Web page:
Revolutionary robotic heart surgery gets 76-year-old patient back to his active life
I'm 76-years old and have been physically active just about all of my life. First two years were a little slow, but after that I picked up on it.
Jack Proffit hasn't let age slow him down, but a worsening heart condition threatened his physical freedom.
I noticed one day on the way to another doctor's appointment, I was breathing a little heavily, having some difficulty getting air. Jack learned he had an aortic stenosis, or a leaky aortic valve, in his heart, a condition that often requires a sternotomy, which includes opening the chest to replace the valve, a procedure that Jack feared he could never fully recover from.
Truthfully, I didn't think that was too good an idea. I did not like the idea of being split open.
There was a way for Jack to get his valve replaced and maintain his physical independence through a fully robotic aortic valve replacement. It would be the first time ever such a procedure would be performed.
That was kind of exciting. Really. It didn't scare me. Being the first, I knew I was going to be OK. So I did some of my homework and found out that two of the best cardiology hospitals in the United States were located in Chicago. Happened to find out the University of Chicago was one of them.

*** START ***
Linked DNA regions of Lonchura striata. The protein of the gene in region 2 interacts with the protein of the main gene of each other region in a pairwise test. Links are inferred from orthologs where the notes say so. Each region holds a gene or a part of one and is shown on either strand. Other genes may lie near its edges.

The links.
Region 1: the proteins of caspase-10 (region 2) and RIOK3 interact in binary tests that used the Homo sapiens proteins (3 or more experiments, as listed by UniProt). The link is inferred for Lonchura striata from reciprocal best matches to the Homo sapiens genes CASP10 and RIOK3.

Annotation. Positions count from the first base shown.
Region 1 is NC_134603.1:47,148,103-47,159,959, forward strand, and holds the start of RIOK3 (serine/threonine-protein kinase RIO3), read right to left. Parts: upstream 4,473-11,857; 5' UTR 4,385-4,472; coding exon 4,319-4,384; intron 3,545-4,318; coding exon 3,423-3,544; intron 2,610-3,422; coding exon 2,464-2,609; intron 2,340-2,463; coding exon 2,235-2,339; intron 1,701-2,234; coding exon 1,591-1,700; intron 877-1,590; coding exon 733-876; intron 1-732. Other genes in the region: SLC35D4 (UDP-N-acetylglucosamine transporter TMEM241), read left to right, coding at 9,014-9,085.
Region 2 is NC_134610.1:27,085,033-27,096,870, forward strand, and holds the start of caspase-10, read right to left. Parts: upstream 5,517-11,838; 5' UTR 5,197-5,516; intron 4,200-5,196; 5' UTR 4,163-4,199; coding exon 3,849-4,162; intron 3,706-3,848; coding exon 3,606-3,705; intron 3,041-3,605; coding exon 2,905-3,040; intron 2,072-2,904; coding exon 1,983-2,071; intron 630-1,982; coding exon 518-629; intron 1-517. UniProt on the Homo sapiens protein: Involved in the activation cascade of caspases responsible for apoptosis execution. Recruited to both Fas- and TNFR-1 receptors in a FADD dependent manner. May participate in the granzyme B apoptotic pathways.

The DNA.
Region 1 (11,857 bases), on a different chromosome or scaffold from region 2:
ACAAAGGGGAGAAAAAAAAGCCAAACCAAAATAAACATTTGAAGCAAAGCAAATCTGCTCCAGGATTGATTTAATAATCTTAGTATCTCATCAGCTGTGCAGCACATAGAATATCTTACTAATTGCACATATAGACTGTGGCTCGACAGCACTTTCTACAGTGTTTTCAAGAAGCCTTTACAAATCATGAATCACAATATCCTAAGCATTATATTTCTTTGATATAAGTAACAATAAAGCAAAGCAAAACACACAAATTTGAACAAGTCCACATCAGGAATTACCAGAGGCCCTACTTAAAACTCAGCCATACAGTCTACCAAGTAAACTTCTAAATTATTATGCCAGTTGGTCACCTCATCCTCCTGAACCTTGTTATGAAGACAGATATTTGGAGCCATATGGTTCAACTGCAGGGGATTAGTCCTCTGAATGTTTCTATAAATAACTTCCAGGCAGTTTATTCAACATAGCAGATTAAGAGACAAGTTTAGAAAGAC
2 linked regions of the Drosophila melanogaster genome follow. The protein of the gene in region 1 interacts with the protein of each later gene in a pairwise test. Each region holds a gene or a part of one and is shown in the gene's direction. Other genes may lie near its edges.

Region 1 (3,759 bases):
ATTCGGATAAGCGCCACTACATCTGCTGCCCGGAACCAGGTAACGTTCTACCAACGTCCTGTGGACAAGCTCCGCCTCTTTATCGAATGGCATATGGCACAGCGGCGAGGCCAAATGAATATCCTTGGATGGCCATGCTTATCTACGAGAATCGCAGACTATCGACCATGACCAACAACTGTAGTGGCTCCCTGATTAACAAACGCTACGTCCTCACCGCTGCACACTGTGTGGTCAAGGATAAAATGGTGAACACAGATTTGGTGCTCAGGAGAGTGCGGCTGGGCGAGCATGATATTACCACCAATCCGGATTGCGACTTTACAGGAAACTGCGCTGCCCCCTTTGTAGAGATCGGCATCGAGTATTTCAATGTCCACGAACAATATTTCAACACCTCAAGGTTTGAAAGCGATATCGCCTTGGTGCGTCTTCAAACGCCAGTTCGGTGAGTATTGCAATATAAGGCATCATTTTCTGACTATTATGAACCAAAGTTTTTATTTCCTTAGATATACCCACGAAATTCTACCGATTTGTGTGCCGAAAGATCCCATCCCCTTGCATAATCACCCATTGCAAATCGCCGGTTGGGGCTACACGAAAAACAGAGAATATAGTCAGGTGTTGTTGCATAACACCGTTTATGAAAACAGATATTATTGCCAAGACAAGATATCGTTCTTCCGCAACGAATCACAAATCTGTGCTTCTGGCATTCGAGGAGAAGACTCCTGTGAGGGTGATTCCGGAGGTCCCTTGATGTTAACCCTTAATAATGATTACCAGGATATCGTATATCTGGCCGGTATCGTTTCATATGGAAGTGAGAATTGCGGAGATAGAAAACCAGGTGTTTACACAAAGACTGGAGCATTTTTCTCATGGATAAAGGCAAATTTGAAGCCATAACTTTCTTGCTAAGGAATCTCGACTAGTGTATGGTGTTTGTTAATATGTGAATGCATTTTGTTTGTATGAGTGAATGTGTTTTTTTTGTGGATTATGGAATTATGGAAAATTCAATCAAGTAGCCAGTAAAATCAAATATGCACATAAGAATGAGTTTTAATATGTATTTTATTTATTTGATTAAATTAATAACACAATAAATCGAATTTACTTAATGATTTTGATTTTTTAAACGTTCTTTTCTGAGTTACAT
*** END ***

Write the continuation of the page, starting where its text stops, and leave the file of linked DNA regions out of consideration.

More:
That's when he found Dr. Husam Balkhy at UChicago Medicine, who specializes in a far less invasive procedure for replacing aortic valves. For over a decade, he's replaced aortic valves by making a six centimeter incision, lending to a faster recovery for the patient.
The benefit of using the robot is that that six centimeter incision now becomes significantly smaller and probably down to about two centimeters. Really what it does is it allows us to not spread the patient's ribs and it allows us to see areas of the aortic valve that otherwise wouldn't be accessible through the six centimeter incision.
Jack's procedure was a success. Only two days after his operation, he was discharged from hospital.
Jack's recovery was pretty quick as they go and I don't see a patient leaving the hospital any sooner than Jack did, which was two days after the operation after a, quote unquote, open heart surgery, which was done with a closed chest admittedly. But in terms of getting back to full activities, it's also about two to three weeks as to how long that takes.
Now cleared to resume full activities, Jack is back to enjoying his physical freedom.
I split cord wood by hand. I swing a 15 pound splitting mall and/or a 10 pound sledge hammer, not the same time, but one after the other, and use steel wedges to split my wood. I will split somewhere around 5 cords of wood a year. That keeps me pretty active and it keeps me in shape. Having the aortic valve replaced and then five weeks later being released a full activity is, as far as I'm concerned, monumental. This is fantastic.
When Jack Proffit discovered he would need open-heart surgery, he chose a groundbreaking robotic procedure that got him back to full strength within weeks.